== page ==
An overview of some of the other generous gifts made by the Knights to the UO is instructive. The Knights' significant donations to the UO began almost 20 years ago, when a multimillion-dollar gift was made in 1994 for the renovation of the library. In 1999, the William W. Knight Law Center was built based on a gift of $10 million in honor of Phil Knight's father. The Knights' contributions to endow 27 chairs and professorships at the UO have totaled $15 million. Certainly, like the over $100 million donation by the Knights to Stanford University, one cannot reasonably argue that these significant gifts to the UO were not academically oriented.
Other major gifts oriented toward athletics include a $30 million gift to expand Autzen Stadium in 2002 and the $100 million Legacy Fund donation to cover the bond costs for the Matthew Knight Arena, as well as the recent gift of $41.7 million for an athletes' academic center, the John E. Jaqua Academic Center for Student Athletes.
The Knights also have directed significant gifts of late toward Oregon Health and Science University, including, most recently, a $500 million matching challenge grant to raise $1 billion for cancer research.
This is one alumnus who stands deeply appreciative of the Knights' enormous contributions to the UO.
Michael G. Hanlon '75
A Six-Word Story
"Exploring Race; Exploring Identity" [Winter 2013] touched my heart, as I am the proud father of mixed-race sons. I would like to submit this six-word story on their behalf: My sons are whole, not "half."
Thanks again for a terrific magazine!
Joe Hlebica '77
Red Bluff, California
Out of Conflict, Change
I read with interest the "Decades" notes in the Winter issue. The allegations recited in the quote [". . . a campus group is demanding the recall of ASUO president Greg Leo, saying that 'Leo has made it perfectly clear that he intends to govern as a corrupt monarch oblivious to the wishes of the students'"] were from my opponents in my recall campaign, which I won and subsequently served out my full term as ASUO president. The ASUO Senate was dissolved in the spring elections of 1973 when I was elected, and I had the responsibility of incidental fee allocation as the ASUO executive. During our year, our ASUO team designed the incidental fee process, which is largely in place today. Out of conflict, change. Out of the chaotic campus politics of the early 1970s, a better, student-centered incidental fee process. Then and now, ASUO provides students with an excellent "learning by experience" and prepares leaders for public service beyond the UO.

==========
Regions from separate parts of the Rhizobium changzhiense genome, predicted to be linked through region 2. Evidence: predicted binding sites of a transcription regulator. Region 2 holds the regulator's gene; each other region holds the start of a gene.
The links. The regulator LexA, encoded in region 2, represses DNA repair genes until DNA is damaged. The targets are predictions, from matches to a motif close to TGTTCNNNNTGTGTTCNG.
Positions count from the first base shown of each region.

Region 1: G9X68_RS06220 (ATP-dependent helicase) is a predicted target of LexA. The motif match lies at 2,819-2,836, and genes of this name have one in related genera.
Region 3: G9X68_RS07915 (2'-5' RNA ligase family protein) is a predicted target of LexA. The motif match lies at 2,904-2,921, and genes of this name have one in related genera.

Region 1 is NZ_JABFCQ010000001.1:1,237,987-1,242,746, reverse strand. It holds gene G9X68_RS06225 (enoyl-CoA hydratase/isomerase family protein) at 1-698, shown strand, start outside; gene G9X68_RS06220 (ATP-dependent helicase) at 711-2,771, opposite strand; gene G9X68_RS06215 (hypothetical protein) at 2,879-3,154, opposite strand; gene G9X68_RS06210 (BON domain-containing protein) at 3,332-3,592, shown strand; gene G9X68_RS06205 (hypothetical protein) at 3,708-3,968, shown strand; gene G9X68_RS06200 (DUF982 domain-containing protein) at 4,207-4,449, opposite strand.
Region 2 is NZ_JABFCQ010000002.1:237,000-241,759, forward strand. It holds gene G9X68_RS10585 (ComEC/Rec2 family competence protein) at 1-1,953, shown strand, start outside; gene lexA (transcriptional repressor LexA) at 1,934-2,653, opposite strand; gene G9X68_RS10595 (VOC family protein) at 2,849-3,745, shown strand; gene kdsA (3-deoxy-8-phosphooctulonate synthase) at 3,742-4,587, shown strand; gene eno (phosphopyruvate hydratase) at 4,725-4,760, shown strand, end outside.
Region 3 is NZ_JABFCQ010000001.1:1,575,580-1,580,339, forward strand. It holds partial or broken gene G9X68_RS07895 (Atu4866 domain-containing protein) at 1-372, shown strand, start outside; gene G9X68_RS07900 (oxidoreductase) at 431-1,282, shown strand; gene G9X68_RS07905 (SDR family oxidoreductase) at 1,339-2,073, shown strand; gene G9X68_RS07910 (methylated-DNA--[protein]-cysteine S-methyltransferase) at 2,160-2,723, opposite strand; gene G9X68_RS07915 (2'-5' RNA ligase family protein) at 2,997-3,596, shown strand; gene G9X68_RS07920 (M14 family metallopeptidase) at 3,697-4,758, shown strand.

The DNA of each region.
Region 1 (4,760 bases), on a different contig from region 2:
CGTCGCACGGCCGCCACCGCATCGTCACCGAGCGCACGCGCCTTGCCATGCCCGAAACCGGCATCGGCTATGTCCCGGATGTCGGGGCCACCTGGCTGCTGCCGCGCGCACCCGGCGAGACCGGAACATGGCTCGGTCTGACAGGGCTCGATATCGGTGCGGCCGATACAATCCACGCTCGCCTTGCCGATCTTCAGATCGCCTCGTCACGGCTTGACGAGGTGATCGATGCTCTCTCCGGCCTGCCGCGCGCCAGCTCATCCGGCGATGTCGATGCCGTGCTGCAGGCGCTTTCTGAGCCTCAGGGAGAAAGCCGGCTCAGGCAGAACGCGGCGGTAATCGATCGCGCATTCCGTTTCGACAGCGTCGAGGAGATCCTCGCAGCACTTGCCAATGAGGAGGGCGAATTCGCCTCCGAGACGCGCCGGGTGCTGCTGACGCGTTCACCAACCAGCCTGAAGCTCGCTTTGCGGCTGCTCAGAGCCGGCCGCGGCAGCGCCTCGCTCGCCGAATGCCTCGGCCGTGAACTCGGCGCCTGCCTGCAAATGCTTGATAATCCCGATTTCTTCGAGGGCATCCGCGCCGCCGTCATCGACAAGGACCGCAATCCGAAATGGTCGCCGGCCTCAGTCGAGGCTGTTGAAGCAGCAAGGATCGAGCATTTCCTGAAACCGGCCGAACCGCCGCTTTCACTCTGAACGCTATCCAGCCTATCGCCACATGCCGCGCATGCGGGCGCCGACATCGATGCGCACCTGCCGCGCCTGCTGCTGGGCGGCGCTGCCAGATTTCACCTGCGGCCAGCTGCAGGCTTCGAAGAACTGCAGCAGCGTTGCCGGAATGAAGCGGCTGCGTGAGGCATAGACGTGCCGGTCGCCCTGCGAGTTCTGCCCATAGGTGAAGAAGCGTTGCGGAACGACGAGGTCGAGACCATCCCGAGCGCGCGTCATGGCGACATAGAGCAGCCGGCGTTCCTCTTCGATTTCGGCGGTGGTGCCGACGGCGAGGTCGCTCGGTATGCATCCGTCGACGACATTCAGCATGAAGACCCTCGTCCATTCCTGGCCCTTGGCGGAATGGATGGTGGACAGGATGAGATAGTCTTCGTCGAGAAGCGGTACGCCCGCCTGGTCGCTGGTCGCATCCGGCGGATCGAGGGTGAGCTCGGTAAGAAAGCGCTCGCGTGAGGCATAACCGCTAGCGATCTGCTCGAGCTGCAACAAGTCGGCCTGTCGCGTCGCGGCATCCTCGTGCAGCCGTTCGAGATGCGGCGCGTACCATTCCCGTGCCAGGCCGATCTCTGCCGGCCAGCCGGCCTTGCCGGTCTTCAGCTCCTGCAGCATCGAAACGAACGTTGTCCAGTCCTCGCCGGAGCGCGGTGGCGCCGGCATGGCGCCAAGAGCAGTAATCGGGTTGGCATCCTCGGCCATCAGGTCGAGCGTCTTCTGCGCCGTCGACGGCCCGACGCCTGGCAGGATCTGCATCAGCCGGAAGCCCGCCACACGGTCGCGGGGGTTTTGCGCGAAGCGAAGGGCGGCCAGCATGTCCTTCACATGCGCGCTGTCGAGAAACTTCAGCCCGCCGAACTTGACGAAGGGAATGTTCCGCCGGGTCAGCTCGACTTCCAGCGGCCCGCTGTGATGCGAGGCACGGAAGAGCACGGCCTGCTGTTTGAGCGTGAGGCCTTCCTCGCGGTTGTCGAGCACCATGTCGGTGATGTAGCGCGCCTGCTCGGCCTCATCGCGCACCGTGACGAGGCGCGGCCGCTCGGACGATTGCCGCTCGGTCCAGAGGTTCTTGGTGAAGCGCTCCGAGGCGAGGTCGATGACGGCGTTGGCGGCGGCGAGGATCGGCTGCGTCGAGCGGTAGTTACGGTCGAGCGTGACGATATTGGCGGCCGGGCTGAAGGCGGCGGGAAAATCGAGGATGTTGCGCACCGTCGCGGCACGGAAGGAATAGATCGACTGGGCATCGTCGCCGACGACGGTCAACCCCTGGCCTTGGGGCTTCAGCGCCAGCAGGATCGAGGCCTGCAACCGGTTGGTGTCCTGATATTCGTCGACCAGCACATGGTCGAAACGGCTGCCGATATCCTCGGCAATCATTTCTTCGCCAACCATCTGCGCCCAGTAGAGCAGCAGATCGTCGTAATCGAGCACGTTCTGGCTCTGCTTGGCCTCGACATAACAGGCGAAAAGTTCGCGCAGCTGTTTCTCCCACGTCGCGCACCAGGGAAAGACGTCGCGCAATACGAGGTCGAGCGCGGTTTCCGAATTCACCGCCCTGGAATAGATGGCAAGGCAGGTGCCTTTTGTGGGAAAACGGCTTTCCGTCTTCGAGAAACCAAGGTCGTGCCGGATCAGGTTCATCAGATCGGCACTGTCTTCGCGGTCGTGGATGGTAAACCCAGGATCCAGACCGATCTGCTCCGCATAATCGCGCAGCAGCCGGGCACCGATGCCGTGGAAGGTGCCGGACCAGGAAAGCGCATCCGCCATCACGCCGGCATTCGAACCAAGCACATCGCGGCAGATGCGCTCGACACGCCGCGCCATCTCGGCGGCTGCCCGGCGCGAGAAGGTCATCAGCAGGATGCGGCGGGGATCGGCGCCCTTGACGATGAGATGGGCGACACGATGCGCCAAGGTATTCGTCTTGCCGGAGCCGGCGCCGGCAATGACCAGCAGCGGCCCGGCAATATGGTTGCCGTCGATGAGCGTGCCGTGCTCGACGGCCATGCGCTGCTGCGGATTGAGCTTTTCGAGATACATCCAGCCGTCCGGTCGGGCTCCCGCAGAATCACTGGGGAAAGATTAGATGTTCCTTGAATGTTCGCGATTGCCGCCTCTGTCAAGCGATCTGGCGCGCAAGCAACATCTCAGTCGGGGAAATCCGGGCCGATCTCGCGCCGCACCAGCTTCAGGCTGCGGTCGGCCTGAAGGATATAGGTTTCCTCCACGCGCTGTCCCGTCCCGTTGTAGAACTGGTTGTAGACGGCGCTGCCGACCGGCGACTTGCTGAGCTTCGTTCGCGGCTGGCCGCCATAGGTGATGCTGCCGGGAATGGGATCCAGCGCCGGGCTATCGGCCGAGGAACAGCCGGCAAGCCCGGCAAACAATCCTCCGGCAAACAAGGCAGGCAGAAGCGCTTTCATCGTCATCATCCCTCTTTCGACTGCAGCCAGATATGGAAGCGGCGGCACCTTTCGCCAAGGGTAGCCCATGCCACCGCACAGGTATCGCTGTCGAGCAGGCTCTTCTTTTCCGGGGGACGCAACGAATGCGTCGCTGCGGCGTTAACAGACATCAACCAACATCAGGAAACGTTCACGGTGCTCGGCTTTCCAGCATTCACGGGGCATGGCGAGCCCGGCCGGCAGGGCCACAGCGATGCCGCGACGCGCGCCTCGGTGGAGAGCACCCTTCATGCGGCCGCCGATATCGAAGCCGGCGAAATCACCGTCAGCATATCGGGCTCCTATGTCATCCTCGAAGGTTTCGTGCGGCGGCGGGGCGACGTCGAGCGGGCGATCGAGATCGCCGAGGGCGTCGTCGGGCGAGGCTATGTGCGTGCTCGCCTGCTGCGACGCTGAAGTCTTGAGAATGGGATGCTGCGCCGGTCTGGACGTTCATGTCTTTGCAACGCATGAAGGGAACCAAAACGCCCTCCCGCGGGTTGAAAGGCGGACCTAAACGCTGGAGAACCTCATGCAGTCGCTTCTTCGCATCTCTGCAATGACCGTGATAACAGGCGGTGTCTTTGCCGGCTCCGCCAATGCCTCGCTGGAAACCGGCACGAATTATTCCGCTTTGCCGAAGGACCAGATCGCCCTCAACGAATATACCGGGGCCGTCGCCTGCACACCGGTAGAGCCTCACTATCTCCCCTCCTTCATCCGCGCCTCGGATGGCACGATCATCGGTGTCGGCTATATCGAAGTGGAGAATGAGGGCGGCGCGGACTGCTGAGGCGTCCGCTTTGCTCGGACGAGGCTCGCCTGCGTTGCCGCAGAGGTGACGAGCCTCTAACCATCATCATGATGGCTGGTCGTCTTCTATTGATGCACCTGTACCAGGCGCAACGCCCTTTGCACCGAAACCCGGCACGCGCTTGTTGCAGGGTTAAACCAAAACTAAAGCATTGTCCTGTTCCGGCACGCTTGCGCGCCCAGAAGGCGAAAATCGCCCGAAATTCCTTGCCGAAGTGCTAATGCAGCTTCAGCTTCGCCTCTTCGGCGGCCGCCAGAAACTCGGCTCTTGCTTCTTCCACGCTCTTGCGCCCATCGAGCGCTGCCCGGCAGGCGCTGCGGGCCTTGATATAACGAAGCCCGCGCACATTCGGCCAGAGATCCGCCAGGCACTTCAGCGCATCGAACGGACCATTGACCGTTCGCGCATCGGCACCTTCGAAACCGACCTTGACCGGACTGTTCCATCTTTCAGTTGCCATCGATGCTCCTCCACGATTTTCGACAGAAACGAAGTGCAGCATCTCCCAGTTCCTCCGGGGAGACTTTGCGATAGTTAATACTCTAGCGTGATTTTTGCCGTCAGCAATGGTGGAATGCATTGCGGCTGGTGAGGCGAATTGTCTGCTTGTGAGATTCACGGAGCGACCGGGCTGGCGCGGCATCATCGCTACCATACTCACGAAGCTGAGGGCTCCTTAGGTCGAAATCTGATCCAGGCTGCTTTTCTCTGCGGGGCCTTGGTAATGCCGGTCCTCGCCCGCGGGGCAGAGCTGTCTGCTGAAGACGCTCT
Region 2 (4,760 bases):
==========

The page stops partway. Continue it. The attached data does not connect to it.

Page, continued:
Thanks for your fine efforts in reconnecting alumni with "Old Oregon."
Greg Leo '74
Blivet or Not
As a fellow member of the Class of 1963, I have enjoyed following the life and exploits of Alaby Blivet '63 and his wife, Sara Lee Cake '45, all these years. I appreciate Alaby sharing his life with us for so long, although I vaguely remember a period of time where he went dark for several years. I think he was in rehab or something. Hopefully he will continue to let Oregon Quarterly know the high- and lowlights of his life. I suspect he might end up being the longest living member of our class, although Sara Lee most likely will not be with him, since she is already in her mid-80s.
Lael Prock '63, MBA '65
Mercer Island, Washington
Your Class Notes item "submitted" by the fictitious Alaby Blivet [Winter 2013] was shameful and in extremely poor taste. To make light of a presidential assassination is disgraceful. I was appalled at your poor judgment.
Mick Scott '64
I much appreciate your essay on civil discourse. We live amidst amazing cleavage these days, where facts are not always respected on the other side. But we need to know how others think, as we usually read only our side. It may take more effort and paper to do what you do in the Autumn issue, but keep doing it!
Jessie Attri '45, MA '56